Don’t be quick to scorn pro­tec­tor

The Star Early Edition - - LETTERS - Sam Dit­shego

THE ME­DIA and com­men­ta­tors were again, with­out re­flec­tion, hav­ing a field day about the pub­lic pro­tec­tor’s de­ci­sion to with­draw, with costs, her ap­pli­ca­tion to op­pose the SA Re­serve Bank’s (SARB) court chal­lenge of her re­me­dial ac­tion.

She should have first weighed her op­tions be­fore go­ing pub­lic.

Be that as it may, she wasn’t wrong on her call to have Par­lia­ment amend the con­sti­tu­tion in or­der to have the SARB’s man­date ex­panded to be in line with the cen­tral banks of many coun­tries in both the devel­op­ing and de­vel­oped world.

All the cen­tral banks of the world, in­clud­ing South Africa, were es­tab­lished through acts of par­lia­ment. The SARB was es­tab­lished through Act No 31 of 1920. So why was the es­tab­lish­ment of the SARB in 1996 en­trenched in the coun­try’s con­sti­tu­tion?

This was pre­cisely to frus­trate le­git­i­mate ef­forts to amend the con­sti­tu­tion in or­der to re­dress the so­cio-eco­nomic im­bal­ances cre­ated by the apartheid govern­ment.

Be­fore gloat­ing with glee, Pub­lic Pro­tec­tor Bu­sisiwe Mkhe­bane’s crit­ics should con­cede that this coun­try’s con­sti­tu­tion was not prop­erly drafted by a con­stituent as­sem­bly and rat­i­fied through a ref­er­en­dum.

This means that the ma­jor­ity of the African peo­ple didn’t take part in its draft­ing and adop­tion. It was lit­er­ally im­posed on the African peo­ple and that it was drafted by the elite in se­cret in such a way that it be­comes dif­fi­cult to amend.

Fur­ther­more, no mech­a­nisms ex­ist in the pro­vi­sions of this coun­try’s con­sti­tu­tion that al­low even to tin­ker on its edges.

The gov­ern­ing party, the finance min­is­ter, the Speaker of Par­lia­ment and the SARB all came down on the pub­lic pro­tec­tor like a ton of bricks. Con­sid­er­ing that the SARB it­self prints money out of noth­ing, she was over­whelmed. She may also have been in­tim­i­dated that she would per­son­ally pay le­gal costs should the courts find against her.

Her with­drawal, there­fore, should be viewed in that light. She is re­treat­ing not be­cause she blun­dered or was de­feated. Her with­drawal should be viewed not as a de­feat, but as a tac­ti­cal with­drawal. She may have with­drawn, but she shook the citadels of cap­i­tal­ism and its apol­o­gists to their very foun­da­tions and sent shiv­ers through Western cap­i­tals.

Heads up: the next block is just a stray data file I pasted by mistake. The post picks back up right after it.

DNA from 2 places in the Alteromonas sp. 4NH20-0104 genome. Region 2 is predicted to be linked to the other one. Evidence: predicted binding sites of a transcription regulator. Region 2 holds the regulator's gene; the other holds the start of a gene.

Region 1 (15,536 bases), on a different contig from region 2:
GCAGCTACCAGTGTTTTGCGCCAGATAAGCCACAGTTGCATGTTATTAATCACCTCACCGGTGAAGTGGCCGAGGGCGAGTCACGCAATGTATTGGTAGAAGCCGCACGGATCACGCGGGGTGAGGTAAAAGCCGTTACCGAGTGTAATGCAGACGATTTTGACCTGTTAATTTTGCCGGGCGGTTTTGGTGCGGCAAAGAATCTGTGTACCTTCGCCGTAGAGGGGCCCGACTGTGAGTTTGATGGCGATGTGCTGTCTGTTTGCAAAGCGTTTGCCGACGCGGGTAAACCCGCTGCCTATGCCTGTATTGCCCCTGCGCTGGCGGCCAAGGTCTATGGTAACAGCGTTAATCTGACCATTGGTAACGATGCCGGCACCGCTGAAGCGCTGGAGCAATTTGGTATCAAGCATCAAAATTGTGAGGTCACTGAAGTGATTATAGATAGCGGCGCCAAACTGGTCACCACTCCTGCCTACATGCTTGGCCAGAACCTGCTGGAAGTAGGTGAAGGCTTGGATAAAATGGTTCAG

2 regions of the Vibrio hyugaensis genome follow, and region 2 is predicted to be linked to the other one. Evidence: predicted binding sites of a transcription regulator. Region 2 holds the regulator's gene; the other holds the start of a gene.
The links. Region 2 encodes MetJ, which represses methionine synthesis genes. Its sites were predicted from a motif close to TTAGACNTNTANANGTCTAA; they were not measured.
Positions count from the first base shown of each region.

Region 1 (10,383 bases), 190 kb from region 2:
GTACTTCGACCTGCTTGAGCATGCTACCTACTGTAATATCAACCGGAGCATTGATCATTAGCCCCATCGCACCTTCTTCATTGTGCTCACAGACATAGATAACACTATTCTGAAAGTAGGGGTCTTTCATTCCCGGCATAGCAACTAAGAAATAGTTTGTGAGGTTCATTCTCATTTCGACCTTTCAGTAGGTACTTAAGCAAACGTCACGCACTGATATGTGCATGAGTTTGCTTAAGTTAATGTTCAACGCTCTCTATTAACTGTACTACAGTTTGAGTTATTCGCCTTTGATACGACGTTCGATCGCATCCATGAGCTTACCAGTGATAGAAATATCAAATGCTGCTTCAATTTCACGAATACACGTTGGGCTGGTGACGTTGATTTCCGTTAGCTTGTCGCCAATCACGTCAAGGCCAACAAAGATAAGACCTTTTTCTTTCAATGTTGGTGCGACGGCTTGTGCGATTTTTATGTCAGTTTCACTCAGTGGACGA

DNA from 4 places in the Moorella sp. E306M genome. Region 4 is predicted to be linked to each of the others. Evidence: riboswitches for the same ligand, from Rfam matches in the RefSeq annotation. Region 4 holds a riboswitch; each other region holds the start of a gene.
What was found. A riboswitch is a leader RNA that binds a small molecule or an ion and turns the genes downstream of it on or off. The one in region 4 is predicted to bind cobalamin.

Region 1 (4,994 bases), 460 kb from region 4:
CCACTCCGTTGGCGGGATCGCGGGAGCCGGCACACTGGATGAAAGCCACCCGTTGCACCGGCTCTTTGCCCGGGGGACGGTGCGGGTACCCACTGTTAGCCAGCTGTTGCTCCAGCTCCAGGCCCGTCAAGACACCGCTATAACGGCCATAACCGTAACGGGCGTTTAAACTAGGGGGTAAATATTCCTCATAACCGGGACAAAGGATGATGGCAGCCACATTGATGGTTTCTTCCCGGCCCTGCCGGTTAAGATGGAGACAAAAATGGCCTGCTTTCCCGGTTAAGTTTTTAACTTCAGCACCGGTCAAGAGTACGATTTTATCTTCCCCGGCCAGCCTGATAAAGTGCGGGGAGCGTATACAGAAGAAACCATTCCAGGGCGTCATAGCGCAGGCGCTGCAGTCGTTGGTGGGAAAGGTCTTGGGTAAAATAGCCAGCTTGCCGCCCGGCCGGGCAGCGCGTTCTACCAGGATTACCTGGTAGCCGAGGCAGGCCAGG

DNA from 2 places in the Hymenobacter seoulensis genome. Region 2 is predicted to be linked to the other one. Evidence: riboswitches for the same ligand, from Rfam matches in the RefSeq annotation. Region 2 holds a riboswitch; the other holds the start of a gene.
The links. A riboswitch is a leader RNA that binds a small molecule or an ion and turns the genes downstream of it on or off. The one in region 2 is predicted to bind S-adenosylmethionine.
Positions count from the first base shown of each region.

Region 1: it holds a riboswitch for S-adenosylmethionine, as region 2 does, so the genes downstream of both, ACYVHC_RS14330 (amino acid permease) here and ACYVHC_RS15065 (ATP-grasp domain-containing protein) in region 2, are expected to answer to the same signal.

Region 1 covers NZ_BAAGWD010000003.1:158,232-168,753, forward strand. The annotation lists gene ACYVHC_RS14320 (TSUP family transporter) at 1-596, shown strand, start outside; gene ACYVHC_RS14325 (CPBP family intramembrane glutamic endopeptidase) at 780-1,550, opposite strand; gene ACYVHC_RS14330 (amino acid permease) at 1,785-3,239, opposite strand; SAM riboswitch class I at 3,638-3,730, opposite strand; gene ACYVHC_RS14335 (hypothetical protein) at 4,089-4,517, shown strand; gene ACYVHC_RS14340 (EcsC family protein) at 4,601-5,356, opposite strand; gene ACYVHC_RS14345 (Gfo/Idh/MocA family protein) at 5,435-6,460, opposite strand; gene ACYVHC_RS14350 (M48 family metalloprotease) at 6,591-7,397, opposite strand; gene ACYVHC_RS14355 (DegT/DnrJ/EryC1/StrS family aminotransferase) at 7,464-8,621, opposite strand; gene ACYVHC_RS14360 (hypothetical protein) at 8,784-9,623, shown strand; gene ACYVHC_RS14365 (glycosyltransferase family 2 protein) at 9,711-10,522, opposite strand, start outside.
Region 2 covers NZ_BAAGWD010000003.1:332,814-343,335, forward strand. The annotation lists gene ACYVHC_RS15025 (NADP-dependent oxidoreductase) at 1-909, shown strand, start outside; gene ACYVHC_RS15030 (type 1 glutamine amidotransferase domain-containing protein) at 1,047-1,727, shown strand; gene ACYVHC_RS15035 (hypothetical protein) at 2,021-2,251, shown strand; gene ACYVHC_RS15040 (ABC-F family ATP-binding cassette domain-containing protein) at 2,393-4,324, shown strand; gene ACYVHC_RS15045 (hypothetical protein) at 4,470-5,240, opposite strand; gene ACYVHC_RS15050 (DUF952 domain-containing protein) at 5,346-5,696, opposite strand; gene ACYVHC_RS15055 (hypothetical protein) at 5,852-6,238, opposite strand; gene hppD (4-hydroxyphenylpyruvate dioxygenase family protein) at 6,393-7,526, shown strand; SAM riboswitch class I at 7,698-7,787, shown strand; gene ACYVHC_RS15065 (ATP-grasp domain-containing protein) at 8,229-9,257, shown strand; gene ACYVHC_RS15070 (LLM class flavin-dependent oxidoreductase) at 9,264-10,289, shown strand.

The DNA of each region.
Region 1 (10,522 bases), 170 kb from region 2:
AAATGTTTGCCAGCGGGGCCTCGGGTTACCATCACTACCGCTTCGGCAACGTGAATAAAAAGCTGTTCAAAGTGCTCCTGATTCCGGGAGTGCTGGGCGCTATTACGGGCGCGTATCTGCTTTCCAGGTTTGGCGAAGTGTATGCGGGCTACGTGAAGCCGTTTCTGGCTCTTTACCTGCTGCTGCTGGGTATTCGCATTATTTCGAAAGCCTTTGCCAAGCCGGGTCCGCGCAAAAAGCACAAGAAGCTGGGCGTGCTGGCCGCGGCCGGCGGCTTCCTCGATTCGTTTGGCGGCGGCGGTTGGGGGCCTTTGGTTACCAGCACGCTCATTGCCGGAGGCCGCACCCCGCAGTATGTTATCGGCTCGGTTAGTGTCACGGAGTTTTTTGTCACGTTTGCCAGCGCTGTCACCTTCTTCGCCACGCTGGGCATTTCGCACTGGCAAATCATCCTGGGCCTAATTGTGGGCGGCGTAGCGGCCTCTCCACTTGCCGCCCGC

In other coun­tries like Aus­tralia that have an om­buds­man, which we call pub­lic pro­tec­tor, the ombud can also in­ves­ti­gate com­plaints about de­lays in pro­cess­ing Free­dom of In­for­ma­tion (Act) re­quests.

I pro­pose to in­voke the Free­dom of In­for­ma­tion Act so the pub­lic pro­tec­tor can in­ves­ti­gate and re­veal the names of all the SARB’s share­hold­ers to see if there are not ANC big­wigs and for­mer apartheid of­fi­cials on its share­hold­ers’ list.

The bank has four sub­sidiaries, namely the South African Mint Com­pany (SA Mint), the SA Bank Note Com­pany, the SA Re­serve Bank Cap­tive In­sur­ance Com­pany and the Cor­po­ra­tion for Pub­lic De­posits. The bank is the sole owner of its sub­sidiaries.

Coin­ing op­er­a­tions in Pre­to­ria evolved into the South African Mint, which was es­tab­lished in 1923, and func­tioned as a di­vi­sion of the cen­tral govern­ment.

When the govern­ment sold the South African Mint to the SARB in 1988, it was de­cided to house the coin­ing ac­tiv­i­ties in a wholly-owned sub­sidiary com­pany, the SA Mint Com­pany.

When the apartheid govern­ment sold the mint to the SARB in 1988, they knew that they were in­structed to give over the run­ning of the coun­try to their pup­pets in the ANC as An­glo-Amer­i­can re­vealed that they wanted their black pup­pets to run the coun­try.

Who among the African peo­ple are em­ployed by these four sub­sidiaries of the SARB? Let them raise their hands; let’s see them. Who is on the board of the bank and its management struc­ture?

Le­setja Kganyago, gover­nor of the SARB, said they out­sourced print­ing of money to for­eign coun­tries for se­cu­rity. So SA cur­rency is printed abroad, prob­a­bly in Ger­many and cre­at­ing jobs there while there is high un­em­ploy­ment in this coun­try.

Those who say the pub­lic pro­tec­tor over­stepped her man­date must think hard and deep. Kag­iso


‘SHE HAS A POINT’: Pub­lic Pro­tec­tor Bu­sisiwe Mkhwe­bane con­ceded her court bat­tle ‘un­der duress’.

Newspapers in English

Newspapers from South Africa

© PressReader. All rights reserved.